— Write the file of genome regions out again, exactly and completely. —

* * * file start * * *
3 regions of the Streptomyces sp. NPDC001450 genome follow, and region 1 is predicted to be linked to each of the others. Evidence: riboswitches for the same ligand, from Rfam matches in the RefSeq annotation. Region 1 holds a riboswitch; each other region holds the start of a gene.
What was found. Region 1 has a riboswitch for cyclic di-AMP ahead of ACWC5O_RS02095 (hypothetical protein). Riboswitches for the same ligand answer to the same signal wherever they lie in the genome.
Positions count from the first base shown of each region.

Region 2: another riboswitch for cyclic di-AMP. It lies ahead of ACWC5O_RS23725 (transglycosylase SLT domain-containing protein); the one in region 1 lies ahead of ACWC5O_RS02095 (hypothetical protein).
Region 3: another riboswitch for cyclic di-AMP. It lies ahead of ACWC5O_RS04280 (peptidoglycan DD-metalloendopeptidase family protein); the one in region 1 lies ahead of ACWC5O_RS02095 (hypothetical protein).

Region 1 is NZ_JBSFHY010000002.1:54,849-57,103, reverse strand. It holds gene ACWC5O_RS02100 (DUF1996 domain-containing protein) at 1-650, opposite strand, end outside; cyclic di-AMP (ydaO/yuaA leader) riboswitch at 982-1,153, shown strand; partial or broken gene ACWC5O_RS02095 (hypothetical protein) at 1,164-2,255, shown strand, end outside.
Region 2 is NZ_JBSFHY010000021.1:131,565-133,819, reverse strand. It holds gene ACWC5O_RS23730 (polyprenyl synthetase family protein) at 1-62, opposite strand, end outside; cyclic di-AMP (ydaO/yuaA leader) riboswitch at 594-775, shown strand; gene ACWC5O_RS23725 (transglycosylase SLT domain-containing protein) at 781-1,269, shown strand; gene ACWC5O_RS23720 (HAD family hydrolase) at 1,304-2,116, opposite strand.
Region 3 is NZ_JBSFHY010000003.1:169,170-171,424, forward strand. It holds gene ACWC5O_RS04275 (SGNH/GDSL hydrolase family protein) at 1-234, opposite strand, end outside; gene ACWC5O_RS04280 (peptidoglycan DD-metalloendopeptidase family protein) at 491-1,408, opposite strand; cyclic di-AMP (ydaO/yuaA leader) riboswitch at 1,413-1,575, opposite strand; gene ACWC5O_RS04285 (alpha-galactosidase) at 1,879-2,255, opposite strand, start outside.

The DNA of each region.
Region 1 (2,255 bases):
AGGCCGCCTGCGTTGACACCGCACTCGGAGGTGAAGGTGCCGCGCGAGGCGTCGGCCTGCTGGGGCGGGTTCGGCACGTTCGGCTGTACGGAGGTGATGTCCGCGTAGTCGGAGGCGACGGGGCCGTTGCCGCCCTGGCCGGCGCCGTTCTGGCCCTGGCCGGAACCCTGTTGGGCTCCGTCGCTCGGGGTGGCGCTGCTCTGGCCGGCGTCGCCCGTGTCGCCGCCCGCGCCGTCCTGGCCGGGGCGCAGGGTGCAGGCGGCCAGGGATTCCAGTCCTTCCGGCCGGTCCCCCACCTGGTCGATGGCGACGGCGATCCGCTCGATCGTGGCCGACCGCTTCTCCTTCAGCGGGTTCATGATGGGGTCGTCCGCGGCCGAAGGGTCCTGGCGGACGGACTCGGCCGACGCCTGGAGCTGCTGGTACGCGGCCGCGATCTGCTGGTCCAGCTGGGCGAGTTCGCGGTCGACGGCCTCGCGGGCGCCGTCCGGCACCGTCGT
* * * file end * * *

3 regions of the Streptomyces sp. NPDC001450 genome follow, and region 1 is predicted to be linked to each of the others. Evidence: riboswitches for the same ligand, from Rfam matches in the RefSeq annotation. Region 1 holds a riboswitch; each other region holds the start of a gene.
What was found. Region 1 has a riboswitch for cyclic di-AMP ahead of ACWC5O_RS02095 (hypothetical protein). Riboswitches for the same ligand answer to the same signal wherever they lie in the genome.
Positions count from the first base shown of each region.

Region 2: another riboswitch for cyclic di-AMP. It lies ahead of ACWC5O_RS23725 (transglycosylase SLT domain-containing protein); the one in region 1 lies ahead of ACWC5O_RS02095 (hypothetical protein).
Region 3: another riboswitch for cyclic di-AMP. It lies ahead of ACWC5O_RS04280 (peptidoglycan DD-metalloendopeptidase family protein); the one in region 1 lies ahead of ACWC5O_RS02095 (hypothetical protein).

Region 1 is NZ_JBSFHY010000002.1:54,849-57,103, reverse strand. It holds gene ACWC5O_RS02100 (DUF1996 domain-containing protein) at 1-650, opposite strand, end outside; cyclic di-AMP (ydaO/yuaA leader) riboswitch at 982-1,153, shown strand; partial or broken gene ACWC5O_RS02095 (hypothetical protein) at 1,164-2,255, shown strand, end outside.
Region 2 is NZ_JBSFHY010000021.1:131,565-133,819, reverse strand. It holds gene ACWC5O_RS23730 (polyprenyl synthetase family protein) at 1-62, opposite strand, end outside; cyclic di-AMP (ydaO/yuaA leader) riboswitch at 594-775, shown strand; gene ACWC5O_RS23725 (transglycosylase SLT domain-containing protein) at 781-1,269, shown strand; gene ACWC5O_RS23720 (HAD family hydrolase) at 1,304-2,116, opposite strand.
Region 3 is NZ_JBSFHY010000003.1:169,170-171,424, forward strand. It holds gene ACWC5O_RS04275 (SGNH/GDSL hydrolase family protein) at 1-234, opposite strand, end outside; gene ACWC5O_RS04280 (peptidoglycan DD-metalloendopeptidase family protein) at 491-1,408, opposite strand; cyclic di-AMP (ydaO/yuaA leader) riboswitch at 1,413-1,575, opposite strand; gene ACWC5O_RS04285 (alpha-galactosidase) at 1,879-2,255, opposite strand, start outside.

The DNA of each region.
Region 1 (2,255 bases):
AGGCCGCCTGCGTTGACACCGCACTCGGAGGTGAAGGTGCCGCGCGAGGCGTCGGCCTGCTGGGGCGGGTTCGGCACGTTCGGCTGTACGGAGGTGATGTCCGCGTAGTCGGAGGCGACGGGGCCGTTGCCGCCCTGGCCGGCGCCGTTCTGGCCCTGGCCGGAACCCTGTTGGGCTCCGTCGCTCGGGGTGGCGCTGCTCTGGCCGGCGTCGCCCGTGTCGCCGCCCGCGCCGTCCTGGCCGGGGCGCAGGGTGCAGGCGGCCAGGGATTCCAGTCCTTCCGGCCGGTCCCCCACCTGGTCGATGGCGACGGCGATCCGCTCGATCGTGGCCGACCGCTTCTCCTTCAGCGGGTTCATGATGGGGTCGTCCGCGGCCGAAGGGTCCTGGCGGACGGACTCGGCCGACGCCTGGAGCTGCTGGTACGCGGCCGCGATCTGCTGGTCCAGCTGGGCGAGTTCGCGGTCGACGGCCTCGCGGGCGCCGTCCGGCACCGTCGT